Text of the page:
Did you grow up automatically having seconds, or belonging to the “clean plate club”? Here’s the problem: your stomach doesn’t tell you you’re full; your eyes do! Scientists now know that your brain only begins to register fullness 10 minutes after eating, as blood sugar and insulin levels increase. Keep serving dishes out of sight on your stove or counter. You’ll eat 19% less than if food is on the table, according to a recent study.

Write It Down

Keeping a food journal is one of the most effective weight loss tools because it helps you stay aware of what you’re eating. Let’s face it — who wants to see “giant piece of cake” written down! Seeing what you eat in black and white is a great deterrent to over-indulging. And if you’re feeling discouraged, read back over the days you stayed on track; it’s a great motivator!

At the same time, eating right will fuel your body with essential vitamins and minerals. Whole grains, low-fat dairy, olive oil, lean meat, fish and poultry, and lots of fruits and veggies should form the cornerstone of any healthy eating plan. Since it can be a challenge to get all the nutrients you need from food alone, we recommend supplementing with a multivitamin.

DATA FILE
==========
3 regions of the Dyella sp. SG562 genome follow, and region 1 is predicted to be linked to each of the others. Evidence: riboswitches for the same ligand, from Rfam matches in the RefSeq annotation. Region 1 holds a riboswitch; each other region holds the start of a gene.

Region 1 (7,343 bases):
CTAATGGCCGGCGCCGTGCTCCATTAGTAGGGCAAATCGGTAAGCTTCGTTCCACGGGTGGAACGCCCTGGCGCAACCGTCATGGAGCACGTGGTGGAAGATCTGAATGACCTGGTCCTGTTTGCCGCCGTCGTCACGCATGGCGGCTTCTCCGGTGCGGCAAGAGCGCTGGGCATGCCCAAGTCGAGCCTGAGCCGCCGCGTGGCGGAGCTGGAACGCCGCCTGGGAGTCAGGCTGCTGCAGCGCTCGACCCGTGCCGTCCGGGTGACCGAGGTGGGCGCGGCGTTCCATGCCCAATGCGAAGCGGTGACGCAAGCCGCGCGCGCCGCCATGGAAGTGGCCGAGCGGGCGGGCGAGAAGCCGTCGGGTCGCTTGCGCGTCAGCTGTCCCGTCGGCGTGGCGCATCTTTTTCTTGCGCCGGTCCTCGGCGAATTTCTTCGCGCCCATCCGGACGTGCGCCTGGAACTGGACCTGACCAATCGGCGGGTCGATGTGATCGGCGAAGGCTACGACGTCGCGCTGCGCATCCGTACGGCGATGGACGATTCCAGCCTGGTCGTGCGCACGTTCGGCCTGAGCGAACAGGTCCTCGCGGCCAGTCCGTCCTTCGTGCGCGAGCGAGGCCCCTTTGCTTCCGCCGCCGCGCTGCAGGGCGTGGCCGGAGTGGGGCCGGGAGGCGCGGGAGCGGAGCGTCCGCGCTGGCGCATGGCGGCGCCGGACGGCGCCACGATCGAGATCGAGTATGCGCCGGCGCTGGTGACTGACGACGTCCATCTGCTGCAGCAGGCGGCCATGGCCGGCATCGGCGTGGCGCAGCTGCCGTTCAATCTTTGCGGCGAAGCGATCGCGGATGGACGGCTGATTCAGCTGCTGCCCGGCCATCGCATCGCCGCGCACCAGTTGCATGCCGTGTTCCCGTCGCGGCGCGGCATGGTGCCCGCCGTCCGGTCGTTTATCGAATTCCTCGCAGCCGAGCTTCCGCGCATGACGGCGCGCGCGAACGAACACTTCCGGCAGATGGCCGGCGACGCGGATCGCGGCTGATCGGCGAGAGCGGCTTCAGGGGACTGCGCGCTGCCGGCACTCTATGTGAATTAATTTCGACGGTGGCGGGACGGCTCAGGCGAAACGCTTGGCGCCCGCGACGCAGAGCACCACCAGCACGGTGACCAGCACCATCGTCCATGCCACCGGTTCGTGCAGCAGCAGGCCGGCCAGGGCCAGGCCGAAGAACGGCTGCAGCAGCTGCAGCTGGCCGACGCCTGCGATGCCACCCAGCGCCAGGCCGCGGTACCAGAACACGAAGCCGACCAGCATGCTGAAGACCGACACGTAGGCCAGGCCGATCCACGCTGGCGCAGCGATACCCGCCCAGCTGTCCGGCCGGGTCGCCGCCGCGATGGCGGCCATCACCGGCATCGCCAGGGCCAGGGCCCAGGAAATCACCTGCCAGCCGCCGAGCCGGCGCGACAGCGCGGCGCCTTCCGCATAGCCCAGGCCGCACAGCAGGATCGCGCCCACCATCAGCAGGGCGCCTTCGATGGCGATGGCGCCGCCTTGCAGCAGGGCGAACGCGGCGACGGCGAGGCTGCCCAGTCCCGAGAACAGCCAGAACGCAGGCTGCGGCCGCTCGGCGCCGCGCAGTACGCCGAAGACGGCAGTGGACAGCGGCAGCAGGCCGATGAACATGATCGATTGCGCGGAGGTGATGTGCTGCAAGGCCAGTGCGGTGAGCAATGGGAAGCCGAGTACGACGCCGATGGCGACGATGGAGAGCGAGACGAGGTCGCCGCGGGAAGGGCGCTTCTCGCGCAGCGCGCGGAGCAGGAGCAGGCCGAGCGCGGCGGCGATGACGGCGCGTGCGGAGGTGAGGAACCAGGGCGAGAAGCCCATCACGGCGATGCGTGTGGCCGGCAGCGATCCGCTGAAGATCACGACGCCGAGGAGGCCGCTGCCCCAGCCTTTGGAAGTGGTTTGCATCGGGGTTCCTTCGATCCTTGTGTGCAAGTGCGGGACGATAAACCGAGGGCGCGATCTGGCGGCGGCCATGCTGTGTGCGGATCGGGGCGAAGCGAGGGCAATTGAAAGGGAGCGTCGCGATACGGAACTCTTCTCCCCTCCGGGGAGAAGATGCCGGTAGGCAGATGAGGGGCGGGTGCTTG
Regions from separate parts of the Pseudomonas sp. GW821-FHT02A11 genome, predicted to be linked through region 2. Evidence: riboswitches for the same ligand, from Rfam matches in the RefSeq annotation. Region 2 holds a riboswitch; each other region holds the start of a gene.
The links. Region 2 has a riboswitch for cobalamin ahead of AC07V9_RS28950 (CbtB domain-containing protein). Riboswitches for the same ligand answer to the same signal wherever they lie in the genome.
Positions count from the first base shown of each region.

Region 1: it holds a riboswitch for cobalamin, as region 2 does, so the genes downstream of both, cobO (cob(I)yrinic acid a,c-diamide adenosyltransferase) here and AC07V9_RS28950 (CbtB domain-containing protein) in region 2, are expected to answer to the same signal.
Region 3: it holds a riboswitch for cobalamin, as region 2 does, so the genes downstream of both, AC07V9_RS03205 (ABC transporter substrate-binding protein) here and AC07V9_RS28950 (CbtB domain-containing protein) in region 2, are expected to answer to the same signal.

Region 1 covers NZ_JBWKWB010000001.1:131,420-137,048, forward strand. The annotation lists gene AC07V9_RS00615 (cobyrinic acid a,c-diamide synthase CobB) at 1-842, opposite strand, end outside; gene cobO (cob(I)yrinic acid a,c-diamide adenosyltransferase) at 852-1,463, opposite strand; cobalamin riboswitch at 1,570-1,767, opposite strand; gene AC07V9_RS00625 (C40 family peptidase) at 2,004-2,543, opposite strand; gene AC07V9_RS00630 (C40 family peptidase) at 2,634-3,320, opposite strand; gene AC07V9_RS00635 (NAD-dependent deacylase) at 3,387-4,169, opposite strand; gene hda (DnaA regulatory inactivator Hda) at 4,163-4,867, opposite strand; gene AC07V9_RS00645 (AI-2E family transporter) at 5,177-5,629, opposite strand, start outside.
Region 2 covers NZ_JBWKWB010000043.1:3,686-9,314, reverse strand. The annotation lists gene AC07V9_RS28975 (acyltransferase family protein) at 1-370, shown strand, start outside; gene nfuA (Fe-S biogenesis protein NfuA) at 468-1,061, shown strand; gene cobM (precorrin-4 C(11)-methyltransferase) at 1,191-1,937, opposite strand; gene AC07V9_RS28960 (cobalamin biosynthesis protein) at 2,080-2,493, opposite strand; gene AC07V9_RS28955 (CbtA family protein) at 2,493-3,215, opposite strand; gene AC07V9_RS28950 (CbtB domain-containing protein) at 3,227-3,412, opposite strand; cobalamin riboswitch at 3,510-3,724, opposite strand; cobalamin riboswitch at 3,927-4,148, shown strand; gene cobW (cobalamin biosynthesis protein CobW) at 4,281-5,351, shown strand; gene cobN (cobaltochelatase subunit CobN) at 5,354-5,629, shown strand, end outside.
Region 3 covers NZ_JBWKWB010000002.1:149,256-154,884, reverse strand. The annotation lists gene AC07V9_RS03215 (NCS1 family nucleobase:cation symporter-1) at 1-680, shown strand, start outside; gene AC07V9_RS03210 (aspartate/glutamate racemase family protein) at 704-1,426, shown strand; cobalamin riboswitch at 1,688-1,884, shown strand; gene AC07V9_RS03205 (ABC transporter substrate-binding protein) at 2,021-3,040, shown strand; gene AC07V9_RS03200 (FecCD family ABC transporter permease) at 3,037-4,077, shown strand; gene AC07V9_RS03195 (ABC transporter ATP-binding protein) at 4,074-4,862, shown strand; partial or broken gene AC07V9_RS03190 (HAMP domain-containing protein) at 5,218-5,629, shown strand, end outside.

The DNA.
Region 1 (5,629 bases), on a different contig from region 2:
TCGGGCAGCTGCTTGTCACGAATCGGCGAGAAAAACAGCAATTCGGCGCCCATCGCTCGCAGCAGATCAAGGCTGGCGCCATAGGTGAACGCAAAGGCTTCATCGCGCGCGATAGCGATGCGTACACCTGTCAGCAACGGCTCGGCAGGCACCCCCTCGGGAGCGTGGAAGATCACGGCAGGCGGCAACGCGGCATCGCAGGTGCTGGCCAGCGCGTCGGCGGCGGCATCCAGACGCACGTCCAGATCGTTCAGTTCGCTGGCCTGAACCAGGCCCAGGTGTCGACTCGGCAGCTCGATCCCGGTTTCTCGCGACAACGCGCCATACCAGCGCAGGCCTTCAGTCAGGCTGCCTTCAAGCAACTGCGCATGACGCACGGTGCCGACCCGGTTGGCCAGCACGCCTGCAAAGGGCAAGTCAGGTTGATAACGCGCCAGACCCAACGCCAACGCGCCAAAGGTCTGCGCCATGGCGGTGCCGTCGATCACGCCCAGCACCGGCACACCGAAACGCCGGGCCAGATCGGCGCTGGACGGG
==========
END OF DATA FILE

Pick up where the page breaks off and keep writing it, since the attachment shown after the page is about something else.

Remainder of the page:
Know Your Triggers

Do you reach for the chips along with the remote? Can’t visit the movie theater without a trip to the concession stand? It’s not easy to change your behavior but being aware of your unconscious associations is the first step towards breaking high-calorie snacking patterns. Try watching TV while sitting on a balance ball — it strengthens your abs and makes it harder to keep eating.

Another common trigger is stress. As we said earlier, brain chemistry is the reason that fatty, salty and sweet foods are “comfort foods”. Exercise regularly — it’s a great stress reliever that produces feel-good endorphins.

Eating while you’re doing something else can add up to a lot of extra calories. So slow down, enjoy your meal, and focus on the pleasures of healthy food. You’ve earned it!